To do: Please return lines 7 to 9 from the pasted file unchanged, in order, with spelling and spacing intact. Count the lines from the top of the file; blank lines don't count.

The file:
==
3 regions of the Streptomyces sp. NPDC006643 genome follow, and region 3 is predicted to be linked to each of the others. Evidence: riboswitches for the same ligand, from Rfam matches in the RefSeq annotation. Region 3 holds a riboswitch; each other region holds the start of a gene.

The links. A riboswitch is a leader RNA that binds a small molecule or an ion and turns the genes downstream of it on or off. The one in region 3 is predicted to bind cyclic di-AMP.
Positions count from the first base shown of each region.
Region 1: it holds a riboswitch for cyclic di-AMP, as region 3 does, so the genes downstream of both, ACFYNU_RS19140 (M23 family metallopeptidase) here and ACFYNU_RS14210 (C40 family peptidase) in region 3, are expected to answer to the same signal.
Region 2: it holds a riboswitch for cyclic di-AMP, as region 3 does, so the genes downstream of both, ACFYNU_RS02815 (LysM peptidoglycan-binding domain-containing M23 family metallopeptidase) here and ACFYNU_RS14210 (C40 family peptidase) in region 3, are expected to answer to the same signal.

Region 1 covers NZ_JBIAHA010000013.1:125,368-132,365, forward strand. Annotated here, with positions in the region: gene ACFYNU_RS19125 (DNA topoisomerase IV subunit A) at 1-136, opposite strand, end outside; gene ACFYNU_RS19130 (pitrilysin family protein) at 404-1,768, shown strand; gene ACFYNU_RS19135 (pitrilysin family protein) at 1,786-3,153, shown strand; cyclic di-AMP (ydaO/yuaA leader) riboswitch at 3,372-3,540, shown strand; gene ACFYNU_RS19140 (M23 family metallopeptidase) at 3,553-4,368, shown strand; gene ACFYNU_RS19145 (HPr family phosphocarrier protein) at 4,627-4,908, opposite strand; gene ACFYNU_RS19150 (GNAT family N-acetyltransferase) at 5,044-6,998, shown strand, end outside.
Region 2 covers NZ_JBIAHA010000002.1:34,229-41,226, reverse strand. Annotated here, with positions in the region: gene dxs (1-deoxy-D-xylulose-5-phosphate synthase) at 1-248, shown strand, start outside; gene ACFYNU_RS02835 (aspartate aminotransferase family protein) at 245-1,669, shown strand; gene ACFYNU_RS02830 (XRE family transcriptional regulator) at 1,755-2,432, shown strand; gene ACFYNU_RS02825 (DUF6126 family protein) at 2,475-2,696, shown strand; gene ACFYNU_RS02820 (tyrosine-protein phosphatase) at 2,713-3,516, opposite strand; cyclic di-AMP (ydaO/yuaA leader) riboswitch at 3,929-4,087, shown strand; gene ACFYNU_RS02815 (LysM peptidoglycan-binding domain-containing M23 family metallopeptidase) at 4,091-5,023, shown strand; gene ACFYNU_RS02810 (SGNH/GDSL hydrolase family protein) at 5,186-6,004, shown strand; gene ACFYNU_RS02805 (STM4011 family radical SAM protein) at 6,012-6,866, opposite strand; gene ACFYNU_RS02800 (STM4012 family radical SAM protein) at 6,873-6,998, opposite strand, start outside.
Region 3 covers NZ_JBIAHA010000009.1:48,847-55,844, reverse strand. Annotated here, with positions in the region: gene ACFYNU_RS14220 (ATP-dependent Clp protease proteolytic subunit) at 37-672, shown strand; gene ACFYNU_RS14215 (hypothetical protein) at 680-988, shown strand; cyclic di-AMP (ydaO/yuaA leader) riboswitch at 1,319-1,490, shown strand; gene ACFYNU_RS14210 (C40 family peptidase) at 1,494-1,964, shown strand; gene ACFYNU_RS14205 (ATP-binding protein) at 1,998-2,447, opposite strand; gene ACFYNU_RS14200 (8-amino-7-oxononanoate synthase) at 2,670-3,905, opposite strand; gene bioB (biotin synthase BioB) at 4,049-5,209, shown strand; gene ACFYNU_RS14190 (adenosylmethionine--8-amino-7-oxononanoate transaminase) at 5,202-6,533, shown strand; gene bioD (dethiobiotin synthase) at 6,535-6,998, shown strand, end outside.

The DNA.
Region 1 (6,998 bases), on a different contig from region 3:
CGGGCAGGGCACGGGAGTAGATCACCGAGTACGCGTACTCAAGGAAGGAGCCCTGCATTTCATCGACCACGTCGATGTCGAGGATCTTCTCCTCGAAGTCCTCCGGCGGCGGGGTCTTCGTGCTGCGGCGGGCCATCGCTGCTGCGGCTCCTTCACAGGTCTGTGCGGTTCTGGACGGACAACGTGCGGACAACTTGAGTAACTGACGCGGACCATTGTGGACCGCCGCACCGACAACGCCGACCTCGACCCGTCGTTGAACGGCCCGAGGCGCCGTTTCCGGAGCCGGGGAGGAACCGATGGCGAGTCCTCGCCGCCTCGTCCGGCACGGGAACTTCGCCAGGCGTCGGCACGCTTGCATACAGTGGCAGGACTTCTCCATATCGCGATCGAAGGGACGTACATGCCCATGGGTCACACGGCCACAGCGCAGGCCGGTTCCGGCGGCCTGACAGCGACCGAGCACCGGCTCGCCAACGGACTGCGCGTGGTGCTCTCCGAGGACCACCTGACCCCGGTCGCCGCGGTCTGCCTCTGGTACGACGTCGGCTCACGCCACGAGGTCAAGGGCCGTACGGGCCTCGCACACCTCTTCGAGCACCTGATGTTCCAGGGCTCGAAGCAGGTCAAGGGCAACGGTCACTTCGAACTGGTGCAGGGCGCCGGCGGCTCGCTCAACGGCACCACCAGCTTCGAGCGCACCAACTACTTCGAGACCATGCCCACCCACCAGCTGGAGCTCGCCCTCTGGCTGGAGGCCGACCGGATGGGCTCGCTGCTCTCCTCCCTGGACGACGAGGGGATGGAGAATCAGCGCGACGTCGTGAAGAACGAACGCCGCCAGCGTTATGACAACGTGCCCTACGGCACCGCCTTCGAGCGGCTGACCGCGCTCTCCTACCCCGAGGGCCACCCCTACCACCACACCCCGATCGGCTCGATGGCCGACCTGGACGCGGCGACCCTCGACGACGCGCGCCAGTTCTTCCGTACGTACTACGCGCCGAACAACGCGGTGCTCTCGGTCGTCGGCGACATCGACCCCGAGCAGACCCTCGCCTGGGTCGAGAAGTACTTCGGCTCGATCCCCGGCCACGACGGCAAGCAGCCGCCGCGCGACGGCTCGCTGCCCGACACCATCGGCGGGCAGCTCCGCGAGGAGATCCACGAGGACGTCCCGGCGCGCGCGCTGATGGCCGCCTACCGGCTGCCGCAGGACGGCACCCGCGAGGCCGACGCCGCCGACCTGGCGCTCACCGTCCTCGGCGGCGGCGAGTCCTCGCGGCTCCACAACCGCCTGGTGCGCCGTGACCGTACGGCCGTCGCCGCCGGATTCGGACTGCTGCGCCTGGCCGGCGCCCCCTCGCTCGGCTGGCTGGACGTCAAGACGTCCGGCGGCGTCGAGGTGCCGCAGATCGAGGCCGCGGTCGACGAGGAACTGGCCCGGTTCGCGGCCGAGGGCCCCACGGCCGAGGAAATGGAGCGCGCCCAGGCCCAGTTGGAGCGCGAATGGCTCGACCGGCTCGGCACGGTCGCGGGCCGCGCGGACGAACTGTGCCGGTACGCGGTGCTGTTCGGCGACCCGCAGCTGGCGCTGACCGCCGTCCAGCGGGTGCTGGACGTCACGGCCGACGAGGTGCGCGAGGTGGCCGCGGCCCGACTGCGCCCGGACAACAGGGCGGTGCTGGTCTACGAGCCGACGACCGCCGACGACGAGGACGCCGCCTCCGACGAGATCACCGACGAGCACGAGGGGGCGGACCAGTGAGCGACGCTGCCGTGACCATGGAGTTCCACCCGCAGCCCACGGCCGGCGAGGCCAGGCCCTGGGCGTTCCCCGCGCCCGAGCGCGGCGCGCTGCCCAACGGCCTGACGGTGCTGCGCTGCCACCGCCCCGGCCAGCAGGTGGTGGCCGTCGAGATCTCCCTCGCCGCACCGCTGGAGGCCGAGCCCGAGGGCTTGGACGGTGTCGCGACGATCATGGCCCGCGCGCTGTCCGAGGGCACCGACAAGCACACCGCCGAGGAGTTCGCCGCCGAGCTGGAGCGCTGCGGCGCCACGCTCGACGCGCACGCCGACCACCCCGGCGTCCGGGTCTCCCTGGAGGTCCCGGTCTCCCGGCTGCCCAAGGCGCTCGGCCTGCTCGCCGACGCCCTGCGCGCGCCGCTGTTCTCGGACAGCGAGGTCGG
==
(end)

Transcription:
Region 2 covers NZ_JBIAHA010000002.1:34,229-41,226, reverse strand. Annotated here, with positions in the region: gene dxs (1-deoxy-D-xylulose-5-phosphate synthase) at 1-248, shown strand, start outside; gene ACFYNU_RS02835 (aspartate aminotransferase family protein) at 245-1,669, shown strand; gene ACFYNU_RS02830 (XRE family transcriptional regulator) at 1,755-2,432, shown strand; gene ACFYNU_RS02825 (DUF6126 family protein) at 2,475-2,696, shown strand; gene ACFYNU_RS02820 (tyrosine-protein phosphatase) at 2,713-3,516, opposite strand; cyclic di-AMP (ydaO/yuaA leader) riboswitch at 3,929-4,087, shown strand; gene ACFYNU_RS02815 (LysM peptidoglycan-binding domain-containing M23 family metallopeptidase) at 4,091-5,023, shown strand; gene ACFYNU_RS02810 (SGNH/GDSL hydrolase family protein) at 5,186-6,004, shown strand; gene ACFYNU_RS02805 (STM4011 family radical SAM protein) at 6,012-6,866, opposite strand; gene ACFYNU_RS02800 (STM4012 family radical SAM protein) at 6,873-6,998, opposite strand, start outside.
Region 3 covers NZ_JBIAHA010000009.1:48,847-55,844, reverse strand. Annotated here, with positions in the region: gene ACFYNU_RS14220 (ATP-dependent Clp protease proteolytic subunit) at 37-672, shown strand; gene ACFYNU_RS14215 (hypothetical protein) at 680-988, shown strand; cyclic di-AMP (ydaO/yuaA leader) riboswitch at 1,319-1,490, shown strand; gene ACFYNU_RS14210 (C40 family peptidase) at 1,494-1,964, shown strand; gene ACFYNU_RS14205 (ATP-binding protein) at 1,998-2,447, opposite strand; gene ACFYNU_RS14200 (8-amino-7-oxononanoate synthase) at 2,670-3,905, opposite strand; gene bioB (biotin synthase BioB) at 4,049-5,209, shown strand; gene ACFYNU_RS14190 (adenosylmethionine--8-amino-7-oxononanoate transaminase) at 5,202-6,533, shown strand; gene bioD (dethiobiotin synthase) at 6,535-6,998, shown strand, end outside.

The DNA.